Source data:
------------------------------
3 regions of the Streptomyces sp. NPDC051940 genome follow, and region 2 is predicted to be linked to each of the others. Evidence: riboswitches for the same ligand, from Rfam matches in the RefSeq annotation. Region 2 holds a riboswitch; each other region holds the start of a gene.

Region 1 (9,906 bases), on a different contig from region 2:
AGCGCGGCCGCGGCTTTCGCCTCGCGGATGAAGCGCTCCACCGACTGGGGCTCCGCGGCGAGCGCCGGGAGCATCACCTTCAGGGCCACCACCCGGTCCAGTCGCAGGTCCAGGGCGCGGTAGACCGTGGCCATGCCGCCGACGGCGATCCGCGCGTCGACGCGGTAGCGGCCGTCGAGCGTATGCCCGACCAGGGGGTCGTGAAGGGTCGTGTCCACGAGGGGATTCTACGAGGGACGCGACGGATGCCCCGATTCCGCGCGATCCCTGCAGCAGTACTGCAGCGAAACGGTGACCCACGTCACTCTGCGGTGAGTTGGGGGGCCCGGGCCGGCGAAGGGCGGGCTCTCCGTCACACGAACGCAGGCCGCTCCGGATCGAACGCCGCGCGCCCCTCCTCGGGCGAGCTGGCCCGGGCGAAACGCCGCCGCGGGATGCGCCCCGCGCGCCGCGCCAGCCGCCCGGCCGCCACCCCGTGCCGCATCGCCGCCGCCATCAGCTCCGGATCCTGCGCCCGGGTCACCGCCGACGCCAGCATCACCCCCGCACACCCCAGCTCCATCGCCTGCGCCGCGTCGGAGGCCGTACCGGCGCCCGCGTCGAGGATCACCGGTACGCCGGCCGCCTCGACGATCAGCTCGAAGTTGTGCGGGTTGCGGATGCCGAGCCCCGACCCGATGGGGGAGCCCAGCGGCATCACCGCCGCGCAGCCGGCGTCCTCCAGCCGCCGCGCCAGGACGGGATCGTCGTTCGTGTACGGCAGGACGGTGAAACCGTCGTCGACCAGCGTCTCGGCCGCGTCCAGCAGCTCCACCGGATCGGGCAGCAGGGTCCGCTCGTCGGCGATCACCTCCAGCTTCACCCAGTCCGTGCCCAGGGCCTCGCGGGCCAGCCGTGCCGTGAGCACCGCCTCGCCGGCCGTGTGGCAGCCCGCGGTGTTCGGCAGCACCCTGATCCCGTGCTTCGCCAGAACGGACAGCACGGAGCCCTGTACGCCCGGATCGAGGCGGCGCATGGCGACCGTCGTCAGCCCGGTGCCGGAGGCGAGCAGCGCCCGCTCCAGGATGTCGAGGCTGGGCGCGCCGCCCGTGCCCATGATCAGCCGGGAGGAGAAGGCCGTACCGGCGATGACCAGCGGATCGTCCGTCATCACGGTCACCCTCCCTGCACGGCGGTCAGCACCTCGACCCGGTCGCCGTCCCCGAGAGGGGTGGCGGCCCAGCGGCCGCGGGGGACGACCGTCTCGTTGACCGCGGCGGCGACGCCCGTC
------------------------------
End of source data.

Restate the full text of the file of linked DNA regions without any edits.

3 regions of the Streptomyces sp. NPDC051940 genome follow, and region 2 is predicted to be linked to each of the others. Evidence: riboswitches for the same ligand, from Rfam matches in the RefSeq annotation. Region 2 holds a riboswitch; each other region holds the start of a gene.

Region 1 (9,906 bases), on a different contig from region 2:
AGCGCGGCCGCGGCTTTCGCCTCGCGGATGAAGCGCTCCACCGACTGGGGCTCCGCGGCGAGCGCCGGGAGCATCACCTTCAGGGCCACCACCCGGTCCAGTCGCAGGTCCAGGGCGCGGTAGACCGTGGCCATGCCGCCGACGGCGATCCGCGCGTCGACGCGGTAGCGGCCGTCGAGCGTATGCCCGACCAGGGGGTCGTGAAGGGTCGTGTCCACGAGGGGATTCTACGAGGGACGCGACGGATGCCCCGATTCCGCGCGATCCCTGCAGCAGTACTGCAGCGAAACGGTGACCCACGTCACTCTGCGGTGAGTTGGGGGGCCCGGGCCGGCGAAGGGCGGGCTCTCCGTCACACGAACGCAGGCCGCTCCGGATCGAACGCCGCGCGCCCCTCCTCGGGCGAGCTGGCCCGGGCGAAACGCCGCCGCGGGATGCGCCCCGCGCGCCGCGCCAGCCGCCCGGCCGCCACCCCGTGCCGCATCGCCGCCGCCATCAGCTCCGGATCCTGCGCCCGGGTCACCGCCGACGCCAGCATCACCCCCGCACACCCCAGCTCCATCGCCTGCGCCGCGTCGGAGGCCGTACCGGCGCCCGCGTCGAGGATCACCGGTACGCCGGCCGCCTCGACGATCAGCTCGAAGTTGTGCGGGTTGCGGATGCCGAGCCCCGACCCGATGGGGGAGCCCAGCGGCATCACCGCCGCGCAGCCGGCGTCCTCCAGCCGCCGCGCCAGGACGGGATCGTCGTTCGTGTACGGCAGGACGGTGAAACCGTCGTCGACCAGCGTCTCGGCCGCGTCCAGCAGCTCCACCGGATCGGGCAGCAGGGTCCGCTCGTCGGCGATCACCTCCAGCTTCACCCAGTCCGTGCCCAGGGCCTCGCGGGCCAGCCGTGCCGTGAGCACCGCCTCGCCGGCCGTGTGGCAGCCCGCGGTGTTCGGCAGCACCCTGATCCCGTGCTTCGCCAGAACGGACAGCACGGAGCCCTGTACGCCCGGATCGAGGCGGCGCATGGCGACCGTCGTCAGCCCGGTGCCGGAGGCGAGCAGCGCCCGCTCCAGGATGTCGAGGCTGGGCGCGCCGCCCGTGCCCATGATCAGCCGGGAGGAGAAGGCCGTACCGGCGATGACCAGCGGATCGTCCGTCATCACGGTCACCCTCCCTGCACGGCGGTCAGCACCTCGACCCGGTCGCCGTCCCCGAGAGGGGTGGCGGCCCAGCGGCCGCGGGGGACGACCGTCTCGTTGACCGCGGCGGCGACGCCCGTC